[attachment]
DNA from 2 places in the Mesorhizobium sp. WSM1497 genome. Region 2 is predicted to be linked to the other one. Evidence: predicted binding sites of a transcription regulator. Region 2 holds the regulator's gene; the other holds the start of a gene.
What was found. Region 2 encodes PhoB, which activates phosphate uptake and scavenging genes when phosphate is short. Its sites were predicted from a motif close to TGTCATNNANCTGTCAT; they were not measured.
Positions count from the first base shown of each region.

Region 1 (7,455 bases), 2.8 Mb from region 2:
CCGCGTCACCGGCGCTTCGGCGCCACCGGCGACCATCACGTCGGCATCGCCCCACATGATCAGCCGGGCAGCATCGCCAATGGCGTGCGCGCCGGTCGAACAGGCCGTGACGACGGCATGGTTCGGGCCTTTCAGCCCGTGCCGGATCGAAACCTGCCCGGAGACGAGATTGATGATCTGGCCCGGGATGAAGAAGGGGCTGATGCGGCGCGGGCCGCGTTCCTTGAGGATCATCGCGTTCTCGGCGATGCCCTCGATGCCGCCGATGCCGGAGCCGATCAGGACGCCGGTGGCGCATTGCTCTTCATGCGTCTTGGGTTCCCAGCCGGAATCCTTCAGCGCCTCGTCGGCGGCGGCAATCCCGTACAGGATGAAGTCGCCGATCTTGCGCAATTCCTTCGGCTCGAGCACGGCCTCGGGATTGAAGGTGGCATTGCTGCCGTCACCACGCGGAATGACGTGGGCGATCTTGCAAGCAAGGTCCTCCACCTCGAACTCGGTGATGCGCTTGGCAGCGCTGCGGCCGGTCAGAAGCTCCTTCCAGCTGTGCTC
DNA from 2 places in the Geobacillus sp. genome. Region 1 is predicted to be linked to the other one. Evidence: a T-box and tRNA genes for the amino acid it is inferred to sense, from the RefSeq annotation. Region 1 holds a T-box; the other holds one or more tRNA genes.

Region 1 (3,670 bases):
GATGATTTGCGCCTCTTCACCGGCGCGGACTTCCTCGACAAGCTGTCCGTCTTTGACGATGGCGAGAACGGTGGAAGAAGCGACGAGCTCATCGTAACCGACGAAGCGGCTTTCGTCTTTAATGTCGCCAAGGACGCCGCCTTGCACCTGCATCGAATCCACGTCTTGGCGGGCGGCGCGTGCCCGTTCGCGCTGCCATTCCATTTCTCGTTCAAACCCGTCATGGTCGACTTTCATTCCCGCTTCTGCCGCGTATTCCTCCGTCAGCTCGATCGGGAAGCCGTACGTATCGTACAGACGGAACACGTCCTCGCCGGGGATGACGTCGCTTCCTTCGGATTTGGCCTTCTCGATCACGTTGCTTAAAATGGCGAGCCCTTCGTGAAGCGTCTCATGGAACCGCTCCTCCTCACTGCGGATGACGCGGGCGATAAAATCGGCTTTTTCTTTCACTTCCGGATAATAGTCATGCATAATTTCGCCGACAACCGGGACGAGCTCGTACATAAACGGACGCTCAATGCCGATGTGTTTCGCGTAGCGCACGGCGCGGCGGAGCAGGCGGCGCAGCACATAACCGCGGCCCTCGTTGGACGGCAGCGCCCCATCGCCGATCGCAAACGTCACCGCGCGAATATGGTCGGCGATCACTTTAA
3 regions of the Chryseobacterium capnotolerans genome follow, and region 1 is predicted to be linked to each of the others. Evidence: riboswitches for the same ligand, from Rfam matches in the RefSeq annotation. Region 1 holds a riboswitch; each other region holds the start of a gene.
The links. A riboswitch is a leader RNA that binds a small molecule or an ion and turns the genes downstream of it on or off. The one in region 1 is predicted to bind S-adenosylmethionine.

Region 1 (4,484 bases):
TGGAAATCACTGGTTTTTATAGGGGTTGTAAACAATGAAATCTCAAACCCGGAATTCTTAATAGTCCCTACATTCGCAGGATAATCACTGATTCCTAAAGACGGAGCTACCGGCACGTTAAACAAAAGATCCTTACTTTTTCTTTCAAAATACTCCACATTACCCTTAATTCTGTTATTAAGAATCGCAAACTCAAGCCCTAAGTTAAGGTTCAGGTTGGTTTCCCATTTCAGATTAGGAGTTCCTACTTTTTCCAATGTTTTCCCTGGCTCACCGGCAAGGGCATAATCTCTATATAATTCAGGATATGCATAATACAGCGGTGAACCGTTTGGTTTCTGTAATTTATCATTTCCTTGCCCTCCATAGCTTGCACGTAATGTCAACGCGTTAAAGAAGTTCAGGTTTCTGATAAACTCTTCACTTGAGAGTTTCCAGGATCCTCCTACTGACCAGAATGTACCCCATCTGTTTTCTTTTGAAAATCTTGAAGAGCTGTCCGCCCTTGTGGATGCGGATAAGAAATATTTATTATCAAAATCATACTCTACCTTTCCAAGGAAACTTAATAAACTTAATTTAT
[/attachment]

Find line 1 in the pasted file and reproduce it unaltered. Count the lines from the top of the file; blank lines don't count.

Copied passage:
DNA from 2 places in the Mesorhizobium sp. WSM1497 genome. Region 2 is predicted to be linked to the other one. Evidence: predicted binding sites of a transcription regulator. Region 2 holds the regulator's gene; the other holds the start of a gene.